Strengthen the human body:

Mushroom is the sole natural plant source of fat-soluble vitamin. Your body needs fat-soluble vitamin to make bone strong, only a few foods contain this important nutrient. The fat-soluble vitamin levels of mushrooms vary looking at how they are grown. When they exposed to UV light, they develop higher of this compound.

The study also reveals that the low calcium, low vitamin D diet developed symptoms of osteoporosis then those given calcium and UV enhanced shiitake had higher bone density. The shiitake will provide vitamin D2 which is often inferior to vitamin D3 which is found in fatty fish and few other animal foods.

Approaches to grow Shiitake mushroom:

There are three main approaches are used to grow shiitake mushroom.

  • Nutrient amended spawn
  • Log production using forced fruiting
  • Log production utilizing natural conditions and irrigation.

Nutrient amended spawn:

Winter is the most suitable time to select spawn or live culture equivalent to seed. Mostly grower prefers sawdust spawn and invests within the spring-loaded inoculation tool necessary to insert the sawdust into logs. The most on going tend towards shortcuts like pre-inoculated wooden dowels, which is also called a plug spawn or may be pre-inoculated logs.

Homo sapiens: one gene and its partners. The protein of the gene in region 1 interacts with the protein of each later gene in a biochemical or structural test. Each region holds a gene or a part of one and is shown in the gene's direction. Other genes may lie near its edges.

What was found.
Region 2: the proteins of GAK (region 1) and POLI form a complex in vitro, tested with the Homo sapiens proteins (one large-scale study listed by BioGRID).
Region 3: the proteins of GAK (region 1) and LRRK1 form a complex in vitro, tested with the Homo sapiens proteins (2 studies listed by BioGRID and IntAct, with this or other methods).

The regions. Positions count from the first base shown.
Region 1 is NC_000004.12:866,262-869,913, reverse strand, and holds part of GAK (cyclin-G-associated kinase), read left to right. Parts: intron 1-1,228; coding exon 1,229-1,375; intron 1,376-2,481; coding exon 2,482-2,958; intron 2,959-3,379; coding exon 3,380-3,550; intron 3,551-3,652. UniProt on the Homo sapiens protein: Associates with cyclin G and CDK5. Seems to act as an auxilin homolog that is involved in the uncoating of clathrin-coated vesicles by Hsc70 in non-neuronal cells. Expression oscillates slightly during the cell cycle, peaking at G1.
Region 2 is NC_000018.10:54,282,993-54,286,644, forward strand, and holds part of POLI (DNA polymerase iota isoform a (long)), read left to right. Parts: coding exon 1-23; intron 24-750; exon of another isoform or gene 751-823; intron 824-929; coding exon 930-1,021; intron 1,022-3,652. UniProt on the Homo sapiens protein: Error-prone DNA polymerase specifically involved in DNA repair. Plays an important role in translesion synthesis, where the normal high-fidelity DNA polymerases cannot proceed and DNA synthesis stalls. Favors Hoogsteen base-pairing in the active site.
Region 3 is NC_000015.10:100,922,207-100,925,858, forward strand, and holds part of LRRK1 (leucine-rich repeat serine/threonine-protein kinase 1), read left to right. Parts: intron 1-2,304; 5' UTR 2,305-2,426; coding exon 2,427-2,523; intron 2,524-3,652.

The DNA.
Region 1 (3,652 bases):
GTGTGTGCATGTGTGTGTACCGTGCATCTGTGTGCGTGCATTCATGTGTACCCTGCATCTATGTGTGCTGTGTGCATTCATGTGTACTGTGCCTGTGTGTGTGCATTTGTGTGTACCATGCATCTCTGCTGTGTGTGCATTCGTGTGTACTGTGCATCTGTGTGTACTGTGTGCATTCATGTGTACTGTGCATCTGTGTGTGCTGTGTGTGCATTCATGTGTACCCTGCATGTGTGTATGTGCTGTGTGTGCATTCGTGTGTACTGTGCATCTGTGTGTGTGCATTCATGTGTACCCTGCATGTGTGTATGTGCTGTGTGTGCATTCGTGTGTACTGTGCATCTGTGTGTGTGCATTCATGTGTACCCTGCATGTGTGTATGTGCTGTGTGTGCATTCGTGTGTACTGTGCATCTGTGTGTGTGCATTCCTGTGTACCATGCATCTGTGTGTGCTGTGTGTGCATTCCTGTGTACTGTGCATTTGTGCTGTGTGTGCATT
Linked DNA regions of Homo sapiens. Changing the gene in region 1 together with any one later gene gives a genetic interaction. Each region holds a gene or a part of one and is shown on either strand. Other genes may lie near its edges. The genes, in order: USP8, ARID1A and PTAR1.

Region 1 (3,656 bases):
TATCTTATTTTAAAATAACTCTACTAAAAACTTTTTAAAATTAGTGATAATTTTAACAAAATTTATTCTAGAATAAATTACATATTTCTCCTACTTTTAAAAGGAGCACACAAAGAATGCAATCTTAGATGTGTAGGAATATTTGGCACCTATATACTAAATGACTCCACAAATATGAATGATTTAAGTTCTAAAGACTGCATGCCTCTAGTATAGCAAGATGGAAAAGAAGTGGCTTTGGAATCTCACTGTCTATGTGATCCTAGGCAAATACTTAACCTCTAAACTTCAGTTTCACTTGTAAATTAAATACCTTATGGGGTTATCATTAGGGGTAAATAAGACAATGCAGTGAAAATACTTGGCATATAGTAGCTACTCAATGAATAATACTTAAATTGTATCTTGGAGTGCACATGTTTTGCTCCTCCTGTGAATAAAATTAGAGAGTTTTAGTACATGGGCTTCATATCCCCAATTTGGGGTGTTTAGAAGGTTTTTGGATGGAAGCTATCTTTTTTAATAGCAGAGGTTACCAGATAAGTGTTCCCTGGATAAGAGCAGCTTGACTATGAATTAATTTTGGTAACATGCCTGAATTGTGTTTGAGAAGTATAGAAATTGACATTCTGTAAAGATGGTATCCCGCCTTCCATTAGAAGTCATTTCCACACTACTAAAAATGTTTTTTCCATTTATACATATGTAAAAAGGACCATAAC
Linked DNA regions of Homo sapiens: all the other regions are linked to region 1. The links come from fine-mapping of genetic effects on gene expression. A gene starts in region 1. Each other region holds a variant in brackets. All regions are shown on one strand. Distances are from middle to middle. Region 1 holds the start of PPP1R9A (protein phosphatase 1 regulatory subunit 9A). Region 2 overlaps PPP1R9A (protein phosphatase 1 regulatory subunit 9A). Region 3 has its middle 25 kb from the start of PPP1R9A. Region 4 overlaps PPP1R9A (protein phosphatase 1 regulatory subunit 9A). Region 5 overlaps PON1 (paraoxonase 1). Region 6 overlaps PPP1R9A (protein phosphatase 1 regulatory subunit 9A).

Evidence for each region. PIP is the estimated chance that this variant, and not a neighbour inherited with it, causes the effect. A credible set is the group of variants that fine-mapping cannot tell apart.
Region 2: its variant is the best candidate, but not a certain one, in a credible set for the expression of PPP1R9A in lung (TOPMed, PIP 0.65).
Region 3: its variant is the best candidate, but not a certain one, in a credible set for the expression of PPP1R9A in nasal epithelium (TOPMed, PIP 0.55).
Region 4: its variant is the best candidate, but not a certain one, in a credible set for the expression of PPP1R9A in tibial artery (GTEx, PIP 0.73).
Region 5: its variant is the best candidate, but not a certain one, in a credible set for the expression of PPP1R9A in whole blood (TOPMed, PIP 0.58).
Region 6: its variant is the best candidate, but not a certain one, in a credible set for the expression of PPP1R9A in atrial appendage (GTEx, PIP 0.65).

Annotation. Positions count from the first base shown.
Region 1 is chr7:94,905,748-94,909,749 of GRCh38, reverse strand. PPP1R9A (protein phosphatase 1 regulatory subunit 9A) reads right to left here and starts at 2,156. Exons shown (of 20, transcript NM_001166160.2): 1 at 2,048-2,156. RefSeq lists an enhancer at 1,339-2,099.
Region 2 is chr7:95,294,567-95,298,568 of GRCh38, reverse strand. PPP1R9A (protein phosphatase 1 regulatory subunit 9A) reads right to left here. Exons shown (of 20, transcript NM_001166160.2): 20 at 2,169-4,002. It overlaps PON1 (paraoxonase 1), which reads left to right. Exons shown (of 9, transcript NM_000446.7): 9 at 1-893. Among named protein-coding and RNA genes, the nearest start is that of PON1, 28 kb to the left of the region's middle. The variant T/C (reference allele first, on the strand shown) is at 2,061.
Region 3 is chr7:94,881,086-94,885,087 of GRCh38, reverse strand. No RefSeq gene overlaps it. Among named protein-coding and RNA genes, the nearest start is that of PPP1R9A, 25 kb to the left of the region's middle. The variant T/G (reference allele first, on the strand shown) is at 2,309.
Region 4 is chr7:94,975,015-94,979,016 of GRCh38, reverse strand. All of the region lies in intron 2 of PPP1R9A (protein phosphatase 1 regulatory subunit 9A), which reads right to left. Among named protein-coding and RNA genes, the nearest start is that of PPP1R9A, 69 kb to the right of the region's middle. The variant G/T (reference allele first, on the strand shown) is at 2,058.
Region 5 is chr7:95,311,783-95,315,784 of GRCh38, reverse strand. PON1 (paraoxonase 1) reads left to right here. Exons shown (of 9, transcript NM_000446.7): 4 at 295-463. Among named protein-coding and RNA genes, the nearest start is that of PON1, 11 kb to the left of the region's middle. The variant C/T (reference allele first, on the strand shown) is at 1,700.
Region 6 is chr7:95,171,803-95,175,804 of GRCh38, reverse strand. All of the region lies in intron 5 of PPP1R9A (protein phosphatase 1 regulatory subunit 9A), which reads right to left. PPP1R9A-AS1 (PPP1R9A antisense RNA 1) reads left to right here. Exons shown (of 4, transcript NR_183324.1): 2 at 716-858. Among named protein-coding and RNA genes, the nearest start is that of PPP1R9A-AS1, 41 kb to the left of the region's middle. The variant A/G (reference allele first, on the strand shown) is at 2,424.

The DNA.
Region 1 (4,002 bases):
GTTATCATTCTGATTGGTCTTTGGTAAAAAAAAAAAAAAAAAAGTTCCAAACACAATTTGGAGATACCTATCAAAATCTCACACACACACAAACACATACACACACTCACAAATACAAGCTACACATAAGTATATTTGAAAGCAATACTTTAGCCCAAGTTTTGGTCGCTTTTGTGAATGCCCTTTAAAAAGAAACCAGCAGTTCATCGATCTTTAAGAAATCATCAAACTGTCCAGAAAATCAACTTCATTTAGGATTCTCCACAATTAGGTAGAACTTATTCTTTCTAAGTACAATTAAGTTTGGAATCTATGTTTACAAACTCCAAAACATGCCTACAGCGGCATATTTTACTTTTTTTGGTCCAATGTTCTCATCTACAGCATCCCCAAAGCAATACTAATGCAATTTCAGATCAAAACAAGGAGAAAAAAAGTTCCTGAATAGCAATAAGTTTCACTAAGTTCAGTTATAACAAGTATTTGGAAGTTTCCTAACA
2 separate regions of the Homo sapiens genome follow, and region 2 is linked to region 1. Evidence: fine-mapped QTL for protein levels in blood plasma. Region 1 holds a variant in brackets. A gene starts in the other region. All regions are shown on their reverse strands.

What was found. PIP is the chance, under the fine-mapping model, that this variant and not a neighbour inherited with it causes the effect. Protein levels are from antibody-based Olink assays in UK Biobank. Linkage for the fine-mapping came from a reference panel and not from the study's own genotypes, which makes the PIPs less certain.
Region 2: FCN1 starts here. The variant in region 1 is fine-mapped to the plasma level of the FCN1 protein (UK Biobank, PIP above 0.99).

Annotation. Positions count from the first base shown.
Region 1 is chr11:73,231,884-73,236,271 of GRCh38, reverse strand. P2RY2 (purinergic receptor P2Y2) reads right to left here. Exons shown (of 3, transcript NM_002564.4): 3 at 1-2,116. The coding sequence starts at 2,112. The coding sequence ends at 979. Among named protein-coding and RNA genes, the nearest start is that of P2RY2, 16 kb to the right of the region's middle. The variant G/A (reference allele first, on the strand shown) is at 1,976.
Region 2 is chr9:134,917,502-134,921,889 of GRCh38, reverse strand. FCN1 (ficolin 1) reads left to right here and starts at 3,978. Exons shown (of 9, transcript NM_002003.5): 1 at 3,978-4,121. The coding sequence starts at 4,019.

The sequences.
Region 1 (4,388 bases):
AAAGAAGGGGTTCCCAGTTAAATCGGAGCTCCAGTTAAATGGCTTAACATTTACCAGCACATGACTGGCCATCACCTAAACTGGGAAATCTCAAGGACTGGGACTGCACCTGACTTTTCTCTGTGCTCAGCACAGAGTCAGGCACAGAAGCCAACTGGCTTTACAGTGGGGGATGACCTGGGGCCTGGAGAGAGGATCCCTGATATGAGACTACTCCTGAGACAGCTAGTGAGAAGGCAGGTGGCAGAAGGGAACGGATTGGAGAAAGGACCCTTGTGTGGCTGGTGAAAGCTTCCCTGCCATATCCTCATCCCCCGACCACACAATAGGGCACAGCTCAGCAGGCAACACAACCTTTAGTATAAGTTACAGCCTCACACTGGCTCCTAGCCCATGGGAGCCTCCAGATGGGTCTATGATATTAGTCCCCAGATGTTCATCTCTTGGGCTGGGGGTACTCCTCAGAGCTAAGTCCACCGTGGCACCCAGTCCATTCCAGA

Mushroom spawn is a few varieties of a substrate that has been colonized by mushroom mycelium. Generally, shiitake spawn is purchased as either plug spawn or sawdust spawn. You should start with plug spawn. It is very easy to handle with special tools. Plug spawn is a tiny dowel that is inoculated with shiitake mycelium. Sawdust spawn is usually cheaper but it is a small amount trickier to figure with. A special inoculation tool is employed to pack the sawdust into holes drilled in your mushroom logs.

Log production using forced fruiting: